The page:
Streaming leader Netflix, Inc. (NASDAQ:NFLX) has kept the viewership numbers of its most popular shows extremely close to the vest. The company isn't obliged by relationships with advertisers, so much of the information remains a closely guarded secret, much to the dismay of linear television executives.
Television ratings guru Nielsen is one of many companies that have for years attempted to shine a light into the darkness of Netflix's programming secrets, though the effectiveness of its methods have been disputed by Netflix.
Nielsen is back with its latest estimate on the popularity of a Netflix show, saying that Lost in Space is the company's second-biggest series premiere in the last year, behind only the second season of Stranger Things.
An outsider's view
At an industry event in New York City, Nielsen said an estimated 6.3 million people watched the debut of Lost in Space within three days of its launch. An even more impressive statistic cited by the company was that 1.2 million -- or 19% -- of that audience watched the final episode with three days, reflecting the growing tendency toward "bingeing," or watching multiple episodes of a show in one sitting.
To put those figures into perspective, Nielsen said that 15.8 million viewers watched the premiere of Stranger Things season two, and 11 million viewers in the U.S. streamed Netflix original movie Bright.
Nielsen also claimed that 10% of all time spent on television is spent on streaming services like Netflix, and that number climbs to nearly 25% among younger viewers between the ages of 12 and 17.
In what is likely the best news for Netflix, a full 49% of streaming happens on Netflix, followed by Alphabet's YouTube with 10%, Hulu with 8%, and Amazon Prime with 6%.
Not even close, says Netflix
It's important to note that in the past, Netflix has vehemently disputed the accuracy of Nielsen's findings, saying, "The data that Nielsen is reporting is not accurate, not even close, and does not reflect the viewing of these shows on Netflix." The company even poked fun using the very show Nielsen was attempting to measure.
Late last year, Nielsen said that an estimated 15.8 million viewers watched the premier of Stranger Things 2 within the first three days, with 11 million of those viewers from the 18-year-old to 49-year-old demographic coveted by advertisers. Netflix shot back, saying, "Their math might be from the Upside Down," alluding to the alternate dimension that plays such a prominent role in Stranger Things. The company went on to say that Nielsen only captures a fraction of the total viewers, failing to measure significant audiences like mobile and international.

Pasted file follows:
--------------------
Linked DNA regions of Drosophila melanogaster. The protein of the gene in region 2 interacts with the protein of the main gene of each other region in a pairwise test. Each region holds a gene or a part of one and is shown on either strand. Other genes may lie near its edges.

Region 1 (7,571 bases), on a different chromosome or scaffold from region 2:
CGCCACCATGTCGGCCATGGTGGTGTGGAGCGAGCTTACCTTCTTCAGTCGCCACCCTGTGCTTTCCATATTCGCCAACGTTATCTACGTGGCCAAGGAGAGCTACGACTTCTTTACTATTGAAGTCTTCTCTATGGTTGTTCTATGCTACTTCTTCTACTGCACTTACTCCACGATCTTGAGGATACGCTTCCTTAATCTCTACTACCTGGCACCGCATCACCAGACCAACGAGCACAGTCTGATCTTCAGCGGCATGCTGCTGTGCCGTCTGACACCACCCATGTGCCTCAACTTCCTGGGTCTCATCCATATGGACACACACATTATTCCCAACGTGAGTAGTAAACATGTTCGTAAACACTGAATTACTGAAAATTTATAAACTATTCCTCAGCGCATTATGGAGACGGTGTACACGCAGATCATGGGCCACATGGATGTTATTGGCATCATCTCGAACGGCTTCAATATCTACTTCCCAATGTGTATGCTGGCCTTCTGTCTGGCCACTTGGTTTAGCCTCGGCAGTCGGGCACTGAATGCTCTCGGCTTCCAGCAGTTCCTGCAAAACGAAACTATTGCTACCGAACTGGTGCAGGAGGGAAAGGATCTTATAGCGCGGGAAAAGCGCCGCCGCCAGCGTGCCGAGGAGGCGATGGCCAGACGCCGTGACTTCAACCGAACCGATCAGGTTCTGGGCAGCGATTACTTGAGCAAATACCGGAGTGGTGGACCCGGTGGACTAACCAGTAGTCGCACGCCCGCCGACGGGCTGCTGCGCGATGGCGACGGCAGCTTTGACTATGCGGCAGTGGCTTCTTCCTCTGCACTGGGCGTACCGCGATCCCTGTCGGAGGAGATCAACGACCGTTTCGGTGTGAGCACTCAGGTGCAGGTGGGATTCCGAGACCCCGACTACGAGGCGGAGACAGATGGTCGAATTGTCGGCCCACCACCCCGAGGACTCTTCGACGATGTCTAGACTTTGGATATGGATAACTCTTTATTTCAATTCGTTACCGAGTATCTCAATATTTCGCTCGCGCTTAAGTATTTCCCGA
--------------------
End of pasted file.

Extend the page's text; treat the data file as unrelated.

Netflix may be right about Nielsen's method, which uses snippets of audio from programs using set-top boxes in an attempt to determine viewer numbers. This method fails to include laptops or tablets, and Netflix has previously revealed that mobile devices may account for as much as 30% of its streaming audience.
It's all about subscriber growth
More than half of video streaming subscribers indicated that they signed up with a service like Netflix for the original content, according to the 12th edition of Deloitte's Digital Media Trends Survey. The report also found that 49% said they valued the quality of the content offered. This confirms the results of a similar survey last year, which found that original and exclusive programming is the most important factor for consumers when deciding to subscribe to an over-the-top video service, according to the Magid Media Futures study.
This strategy has been embraced by Netflix, and it appears to be working. The company recently reported global net subscriber additions of 7.41 million, a record for the first quarter and an increase of 50% year over year. The numbers, which eclipsed the company's forecast of 6.35 million, were driven primarily by the "growing breadth of content." Subscriber additions also drove year-over-year revenue growth of 43%, "the fastest pace in the history of our streaming business," according to Netflix.
Based on Netflix's previous responses, Lost in Space likely had a much larger audience than indicated by Nielsen and may well be the company's biggest hit since the second season of Stranger Things.
John Mackey, CEO of Whole Foods Market, an Amazon subsidiary, is a member of The Motley Fool's board of directors. Suzanne Frey, an executive at Alphabet, is a member of The Motley Fool's board of directors. Danny Vena owns shares of Alphabet (A shares), Amazon, and Netflix. The Motley Fool owns shares of and recommends Alphabet (A and C shares), Amazon, and Netflix. The Motley Fool has a disclosure policy.